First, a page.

From School Library Journal
Gr 9 Up-Hartzler grew up in an Evangelical Christian home, where he was taught that the Rapture might happen any minute. As he grew into his teen years, he began to question this belief and to be drawn to more worldly things-movies, rock music, plays, literature, and kissing. To a secular audience, Hartzler's parents' rules about whom he can befriend and how he can live his life may come across as draconian, but the author is open and fair about how they lived their beliefs and how they always loved him, even as their rules drove him away. Hartzler is honest about his sexual encounters with girls (and boys) and about underage drinking that happened at parties he attended. His memoir is appealing because of his honesty, and forthrightness. When writing about Evangelical Christians, he never takes on a condescending tone. He shows where his own questions led him, even as he shows how his parents saw things very differently than he did. His style is clear and lively, and he makes readers see how the questioning of his faith began, and how it grew. Readers will want to spend time with Hartzler to find out how he became true to himself and what choices he made on that journey.-Geri Diorio, Ridgefield Library, CTα(c) Copyright 2013. Library Journals LLC, a wholly owned subsidiary of Media Source, Inc. No redistribution permitted.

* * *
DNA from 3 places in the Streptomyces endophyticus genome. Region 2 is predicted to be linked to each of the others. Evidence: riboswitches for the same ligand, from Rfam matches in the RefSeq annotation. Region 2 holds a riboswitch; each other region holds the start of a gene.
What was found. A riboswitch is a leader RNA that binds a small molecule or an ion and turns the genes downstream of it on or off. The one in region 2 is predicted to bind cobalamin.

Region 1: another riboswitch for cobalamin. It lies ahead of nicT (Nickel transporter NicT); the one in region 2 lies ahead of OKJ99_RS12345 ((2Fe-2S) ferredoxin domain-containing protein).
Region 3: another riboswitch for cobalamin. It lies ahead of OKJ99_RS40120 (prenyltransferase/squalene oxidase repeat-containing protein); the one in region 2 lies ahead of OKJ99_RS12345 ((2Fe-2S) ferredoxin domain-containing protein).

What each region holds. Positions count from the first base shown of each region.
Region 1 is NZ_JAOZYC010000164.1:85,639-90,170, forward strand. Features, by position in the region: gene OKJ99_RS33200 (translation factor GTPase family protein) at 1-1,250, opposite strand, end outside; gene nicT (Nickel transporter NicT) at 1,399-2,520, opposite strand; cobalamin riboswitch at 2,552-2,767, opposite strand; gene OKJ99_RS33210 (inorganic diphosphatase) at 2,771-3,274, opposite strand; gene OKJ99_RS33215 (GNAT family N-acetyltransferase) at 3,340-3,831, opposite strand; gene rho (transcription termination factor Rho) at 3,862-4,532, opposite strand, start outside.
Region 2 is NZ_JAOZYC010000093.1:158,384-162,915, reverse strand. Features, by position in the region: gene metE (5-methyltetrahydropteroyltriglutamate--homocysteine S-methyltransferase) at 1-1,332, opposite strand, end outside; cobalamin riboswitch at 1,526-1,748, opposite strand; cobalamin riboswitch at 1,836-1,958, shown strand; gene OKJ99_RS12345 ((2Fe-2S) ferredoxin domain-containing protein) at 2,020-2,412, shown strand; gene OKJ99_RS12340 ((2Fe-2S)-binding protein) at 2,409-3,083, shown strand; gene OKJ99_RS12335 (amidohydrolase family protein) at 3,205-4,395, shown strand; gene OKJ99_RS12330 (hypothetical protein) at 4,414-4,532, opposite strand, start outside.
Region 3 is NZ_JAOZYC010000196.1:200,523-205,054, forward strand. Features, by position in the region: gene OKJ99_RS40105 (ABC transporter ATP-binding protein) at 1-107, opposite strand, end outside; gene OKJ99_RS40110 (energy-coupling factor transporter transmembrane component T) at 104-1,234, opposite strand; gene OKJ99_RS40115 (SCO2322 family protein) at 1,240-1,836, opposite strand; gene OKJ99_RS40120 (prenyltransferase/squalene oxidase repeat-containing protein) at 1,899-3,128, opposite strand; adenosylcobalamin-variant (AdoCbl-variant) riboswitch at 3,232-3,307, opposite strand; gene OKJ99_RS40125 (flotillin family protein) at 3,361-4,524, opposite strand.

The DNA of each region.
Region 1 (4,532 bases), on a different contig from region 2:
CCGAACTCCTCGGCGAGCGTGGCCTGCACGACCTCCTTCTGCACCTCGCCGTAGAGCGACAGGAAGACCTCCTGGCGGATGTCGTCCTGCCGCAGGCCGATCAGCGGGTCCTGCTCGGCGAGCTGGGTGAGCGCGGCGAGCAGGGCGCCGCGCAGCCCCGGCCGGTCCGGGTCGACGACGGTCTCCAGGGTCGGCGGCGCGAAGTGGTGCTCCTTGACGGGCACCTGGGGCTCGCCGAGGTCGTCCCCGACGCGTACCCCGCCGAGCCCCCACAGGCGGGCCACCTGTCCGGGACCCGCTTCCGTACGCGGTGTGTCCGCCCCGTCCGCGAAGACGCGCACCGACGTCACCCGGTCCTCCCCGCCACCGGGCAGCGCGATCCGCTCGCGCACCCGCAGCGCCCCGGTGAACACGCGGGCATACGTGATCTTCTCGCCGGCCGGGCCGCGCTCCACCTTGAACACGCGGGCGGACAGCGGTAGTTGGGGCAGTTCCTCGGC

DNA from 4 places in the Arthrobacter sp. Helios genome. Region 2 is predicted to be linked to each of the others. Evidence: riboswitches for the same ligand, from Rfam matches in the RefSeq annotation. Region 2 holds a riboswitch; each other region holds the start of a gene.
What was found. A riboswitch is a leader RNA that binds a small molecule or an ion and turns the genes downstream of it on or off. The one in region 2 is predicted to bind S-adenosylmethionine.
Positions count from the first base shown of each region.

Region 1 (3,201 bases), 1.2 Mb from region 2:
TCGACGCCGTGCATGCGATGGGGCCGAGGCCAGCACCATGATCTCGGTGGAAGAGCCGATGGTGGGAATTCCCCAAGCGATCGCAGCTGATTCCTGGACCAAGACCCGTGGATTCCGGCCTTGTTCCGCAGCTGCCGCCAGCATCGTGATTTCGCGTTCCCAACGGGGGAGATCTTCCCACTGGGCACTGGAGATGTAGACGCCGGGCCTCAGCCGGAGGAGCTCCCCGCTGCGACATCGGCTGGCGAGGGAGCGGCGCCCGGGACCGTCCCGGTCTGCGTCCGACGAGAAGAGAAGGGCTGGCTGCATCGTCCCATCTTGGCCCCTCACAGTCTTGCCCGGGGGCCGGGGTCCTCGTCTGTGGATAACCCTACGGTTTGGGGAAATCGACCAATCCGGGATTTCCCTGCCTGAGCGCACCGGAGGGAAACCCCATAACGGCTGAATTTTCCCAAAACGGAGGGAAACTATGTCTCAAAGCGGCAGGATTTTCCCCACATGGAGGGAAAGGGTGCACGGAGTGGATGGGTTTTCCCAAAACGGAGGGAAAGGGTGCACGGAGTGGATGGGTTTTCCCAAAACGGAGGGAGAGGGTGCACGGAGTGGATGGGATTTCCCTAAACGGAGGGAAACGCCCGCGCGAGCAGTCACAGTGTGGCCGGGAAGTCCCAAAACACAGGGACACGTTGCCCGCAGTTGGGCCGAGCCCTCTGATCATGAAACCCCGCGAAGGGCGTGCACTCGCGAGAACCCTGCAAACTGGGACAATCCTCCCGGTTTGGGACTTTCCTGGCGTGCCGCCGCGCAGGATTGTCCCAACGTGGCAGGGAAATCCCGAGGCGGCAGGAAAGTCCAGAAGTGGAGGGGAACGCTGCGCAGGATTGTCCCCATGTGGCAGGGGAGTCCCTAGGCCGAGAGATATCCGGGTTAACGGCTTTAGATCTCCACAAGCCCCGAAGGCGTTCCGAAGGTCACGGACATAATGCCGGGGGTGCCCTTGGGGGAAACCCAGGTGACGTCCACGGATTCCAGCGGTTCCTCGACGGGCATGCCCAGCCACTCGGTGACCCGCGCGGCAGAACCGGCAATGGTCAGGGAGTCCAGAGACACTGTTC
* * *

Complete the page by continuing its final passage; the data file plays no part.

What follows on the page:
Jesus is coming back. That’s what Aaron’s family believes, and as a boy, so does he. But by the end of this memoir, Aaron isn’t sure of much, other than he wants the freedom to be himself. Heartfelt and humorous, this book introduces Aaron; his strict but devoted parents; his grandmother, whose love is unconditional; and the classmates at his Christian schools, instrumental in shaping him. Hartzler writes with a keen eye for detail, whether it’s the early scene in which his grandfather crochets (while he makes pot holders) or the description of what it feels like to make out with a girl for the first time. He is equally sure-footed describing his inner turmoil as he does the opposite of what’s expected of him, all while maintaining the good-boy facade. One of the best things, however, is how lovingly Hartzler portrays his parents, even as they anger him. Aaron’s attraction to other boys is hinted at, but one has to read the acknowledgments to find out more. Readers will hope for a sequel to learn how his family dealt with the news of his sexuality. Grades 8-12. --Ilene Cooper